Historically (before window scaling) its behavior may have allowed increase over the OS default, but only in the range under 65536 B (I'm guessing). Nowadays it might be argued SO_SNDBUF is most useful for sending, to set a maximum number of packets in-flight so the sender can insure the end of a stream was received (if flush() returns before the ack of the last byte), or simple form of throttling without userspace waits, or apps designed to estimate network throughput sending octet streams who's length is <= the size of SO_SNDBUF (the buffer would consume the entire length in very little time).
too large buffer size is also problematic, easily leading to transfer timeouts as the system's TCP stack will not inform the program that it can send more data because there is still a buffer to be processed, with program only being notified once buffer fill level falls below a certain level. Huge buffer, very slow connection, long amount of time where application doesn't see anything happen at all from its point of view -> timeout.
for the case where network is fast but the available bandwidth fluctuates, yes. i.e the windowing system detects high bandwidth and provides a larger buffer, which consume all the app bytes, and then if there is sudden high contention (low throughput) on the link, those in-buffer or in-flight packets create the effect of a write timeout. This is where a app or OS defined small timeout might be helpful, but arguably shouldn't be the rule/default. Some may prefer to increase their write timeout, vs using a smaller SO_SNDBUF (one manually set and not auto by the tcp stack), to have higher overall throughput.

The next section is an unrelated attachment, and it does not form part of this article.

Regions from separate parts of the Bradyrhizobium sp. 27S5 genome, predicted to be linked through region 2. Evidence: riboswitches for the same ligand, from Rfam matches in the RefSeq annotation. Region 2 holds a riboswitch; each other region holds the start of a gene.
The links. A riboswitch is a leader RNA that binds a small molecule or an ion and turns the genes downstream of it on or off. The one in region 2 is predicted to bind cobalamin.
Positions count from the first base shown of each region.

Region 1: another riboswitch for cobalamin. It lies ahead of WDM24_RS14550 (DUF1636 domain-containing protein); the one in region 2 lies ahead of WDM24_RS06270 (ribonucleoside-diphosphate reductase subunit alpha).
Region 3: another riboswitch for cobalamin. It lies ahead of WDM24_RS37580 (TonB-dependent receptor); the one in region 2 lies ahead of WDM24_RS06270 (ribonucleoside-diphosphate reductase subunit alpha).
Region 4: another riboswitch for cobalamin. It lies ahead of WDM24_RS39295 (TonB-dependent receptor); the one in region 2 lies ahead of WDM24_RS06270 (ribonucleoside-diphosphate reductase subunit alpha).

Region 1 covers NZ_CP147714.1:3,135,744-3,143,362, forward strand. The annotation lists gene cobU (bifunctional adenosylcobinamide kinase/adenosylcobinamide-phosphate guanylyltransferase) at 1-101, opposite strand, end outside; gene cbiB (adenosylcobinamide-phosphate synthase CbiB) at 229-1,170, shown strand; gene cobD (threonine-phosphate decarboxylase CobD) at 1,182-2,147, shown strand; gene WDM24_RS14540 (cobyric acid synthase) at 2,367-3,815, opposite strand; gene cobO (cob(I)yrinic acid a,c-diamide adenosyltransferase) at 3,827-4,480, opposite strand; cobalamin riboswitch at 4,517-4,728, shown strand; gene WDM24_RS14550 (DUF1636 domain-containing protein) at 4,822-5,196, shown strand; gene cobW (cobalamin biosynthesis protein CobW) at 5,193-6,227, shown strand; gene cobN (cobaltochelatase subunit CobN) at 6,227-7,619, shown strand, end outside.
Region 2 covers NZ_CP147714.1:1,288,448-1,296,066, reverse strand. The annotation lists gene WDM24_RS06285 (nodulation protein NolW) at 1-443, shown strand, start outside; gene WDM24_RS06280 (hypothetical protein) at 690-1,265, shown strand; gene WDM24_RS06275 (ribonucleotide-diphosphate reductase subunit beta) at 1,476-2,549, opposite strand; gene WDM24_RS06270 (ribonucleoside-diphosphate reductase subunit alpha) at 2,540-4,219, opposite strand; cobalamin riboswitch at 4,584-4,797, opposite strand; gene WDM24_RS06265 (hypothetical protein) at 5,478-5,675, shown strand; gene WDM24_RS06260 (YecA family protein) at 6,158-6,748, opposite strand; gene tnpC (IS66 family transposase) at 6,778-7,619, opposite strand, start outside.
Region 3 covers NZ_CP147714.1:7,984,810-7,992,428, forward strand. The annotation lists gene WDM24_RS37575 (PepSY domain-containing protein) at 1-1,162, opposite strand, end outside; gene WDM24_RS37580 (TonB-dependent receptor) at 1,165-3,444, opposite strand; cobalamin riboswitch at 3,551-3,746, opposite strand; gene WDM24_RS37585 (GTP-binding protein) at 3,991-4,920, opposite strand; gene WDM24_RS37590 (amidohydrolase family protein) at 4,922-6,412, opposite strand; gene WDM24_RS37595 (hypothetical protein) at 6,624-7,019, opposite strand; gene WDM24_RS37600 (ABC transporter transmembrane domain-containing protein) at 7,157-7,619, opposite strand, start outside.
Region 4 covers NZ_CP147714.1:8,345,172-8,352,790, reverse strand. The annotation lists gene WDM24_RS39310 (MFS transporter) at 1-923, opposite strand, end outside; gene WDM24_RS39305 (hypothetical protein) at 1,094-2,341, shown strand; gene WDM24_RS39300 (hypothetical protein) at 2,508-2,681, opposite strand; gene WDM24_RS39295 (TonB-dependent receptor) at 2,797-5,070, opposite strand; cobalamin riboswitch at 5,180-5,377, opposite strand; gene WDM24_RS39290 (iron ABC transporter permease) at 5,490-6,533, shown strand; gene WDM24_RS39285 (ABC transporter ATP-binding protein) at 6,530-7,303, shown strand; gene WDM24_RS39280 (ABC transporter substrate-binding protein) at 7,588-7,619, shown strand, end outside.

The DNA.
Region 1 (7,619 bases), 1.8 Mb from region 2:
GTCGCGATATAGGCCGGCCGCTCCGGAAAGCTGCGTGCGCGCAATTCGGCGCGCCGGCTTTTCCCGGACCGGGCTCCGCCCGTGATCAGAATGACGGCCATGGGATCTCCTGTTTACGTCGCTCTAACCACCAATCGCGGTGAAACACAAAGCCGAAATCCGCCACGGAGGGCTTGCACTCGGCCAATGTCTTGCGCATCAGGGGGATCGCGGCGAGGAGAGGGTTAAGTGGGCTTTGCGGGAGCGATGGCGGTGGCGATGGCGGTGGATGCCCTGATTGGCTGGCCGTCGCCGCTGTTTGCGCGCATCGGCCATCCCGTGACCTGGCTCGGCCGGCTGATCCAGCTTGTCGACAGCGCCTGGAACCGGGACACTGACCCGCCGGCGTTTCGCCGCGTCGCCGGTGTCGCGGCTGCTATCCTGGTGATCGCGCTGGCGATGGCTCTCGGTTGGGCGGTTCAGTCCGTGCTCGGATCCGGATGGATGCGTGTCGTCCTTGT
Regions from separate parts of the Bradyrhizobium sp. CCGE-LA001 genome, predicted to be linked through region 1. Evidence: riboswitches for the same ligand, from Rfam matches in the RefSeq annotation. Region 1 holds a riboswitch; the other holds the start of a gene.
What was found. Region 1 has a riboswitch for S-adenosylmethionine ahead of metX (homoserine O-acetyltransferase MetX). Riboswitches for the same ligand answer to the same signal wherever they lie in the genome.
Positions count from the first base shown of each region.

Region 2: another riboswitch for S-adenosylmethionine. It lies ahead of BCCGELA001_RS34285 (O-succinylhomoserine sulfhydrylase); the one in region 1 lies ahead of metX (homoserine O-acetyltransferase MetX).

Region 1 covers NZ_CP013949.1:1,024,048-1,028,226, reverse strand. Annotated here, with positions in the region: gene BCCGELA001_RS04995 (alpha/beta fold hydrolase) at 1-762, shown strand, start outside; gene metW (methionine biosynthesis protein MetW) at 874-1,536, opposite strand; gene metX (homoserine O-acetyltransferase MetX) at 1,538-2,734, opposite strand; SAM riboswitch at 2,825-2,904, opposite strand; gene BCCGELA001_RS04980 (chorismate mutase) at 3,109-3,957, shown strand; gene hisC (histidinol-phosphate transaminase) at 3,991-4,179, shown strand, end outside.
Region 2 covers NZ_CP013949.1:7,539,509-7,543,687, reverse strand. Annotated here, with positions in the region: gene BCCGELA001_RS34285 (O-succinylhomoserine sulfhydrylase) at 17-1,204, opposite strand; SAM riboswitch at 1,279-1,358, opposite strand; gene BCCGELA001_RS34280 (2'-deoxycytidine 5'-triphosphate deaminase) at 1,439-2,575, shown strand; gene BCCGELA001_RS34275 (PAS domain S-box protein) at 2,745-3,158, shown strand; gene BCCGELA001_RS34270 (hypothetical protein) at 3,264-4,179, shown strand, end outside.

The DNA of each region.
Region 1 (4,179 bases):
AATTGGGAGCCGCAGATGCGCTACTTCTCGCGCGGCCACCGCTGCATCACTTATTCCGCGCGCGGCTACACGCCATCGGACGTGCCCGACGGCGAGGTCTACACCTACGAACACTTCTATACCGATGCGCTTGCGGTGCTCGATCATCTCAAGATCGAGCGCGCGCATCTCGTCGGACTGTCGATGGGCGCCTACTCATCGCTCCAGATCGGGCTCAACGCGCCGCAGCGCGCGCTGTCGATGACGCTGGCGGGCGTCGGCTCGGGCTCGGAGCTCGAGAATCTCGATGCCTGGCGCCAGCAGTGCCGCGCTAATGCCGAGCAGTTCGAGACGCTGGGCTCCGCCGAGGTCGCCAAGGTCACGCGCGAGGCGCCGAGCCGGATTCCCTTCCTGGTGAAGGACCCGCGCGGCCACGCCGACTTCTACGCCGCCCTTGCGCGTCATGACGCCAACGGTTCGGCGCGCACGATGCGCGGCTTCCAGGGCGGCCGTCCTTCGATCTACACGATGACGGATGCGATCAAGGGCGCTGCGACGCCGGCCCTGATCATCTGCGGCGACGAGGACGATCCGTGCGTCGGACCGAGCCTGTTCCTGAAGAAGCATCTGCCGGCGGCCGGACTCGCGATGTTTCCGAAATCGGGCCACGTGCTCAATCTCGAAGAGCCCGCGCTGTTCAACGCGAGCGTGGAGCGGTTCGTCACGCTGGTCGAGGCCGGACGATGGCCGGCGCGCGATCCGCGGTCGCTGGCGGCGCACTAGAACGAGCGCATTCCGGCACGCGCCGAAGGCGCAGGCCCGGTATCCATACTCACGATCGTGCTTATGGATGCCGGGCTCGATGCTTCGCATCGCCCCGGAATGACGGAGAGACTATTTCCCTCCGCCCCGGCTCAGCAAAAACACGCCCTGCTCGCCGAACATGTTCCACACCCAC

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Re: Server 'socket buffer size' limit 1M too small

#6 Post by botg » 2010-06-04 22:05

TCP has no built-in application layer timeout, if all packets have been acked a connection can stay idle yet open indefinitley.

This is especially problematic for downloads in combination with broken routers and firewalls wich silently drop connections without sending RST to both peers. Connection seems completely idle, no data arriving, yet the local peer still thinks the connection is open and dutifully waits for data.

For this very reason, application layer timeouts are vital and cannot be eliminated.


Regarding flush() and similar calls, consider that FileZilla like all good GUI programs use non-blocking IO for obvious reasons. Flush is inherently blocking and thus cannot be used.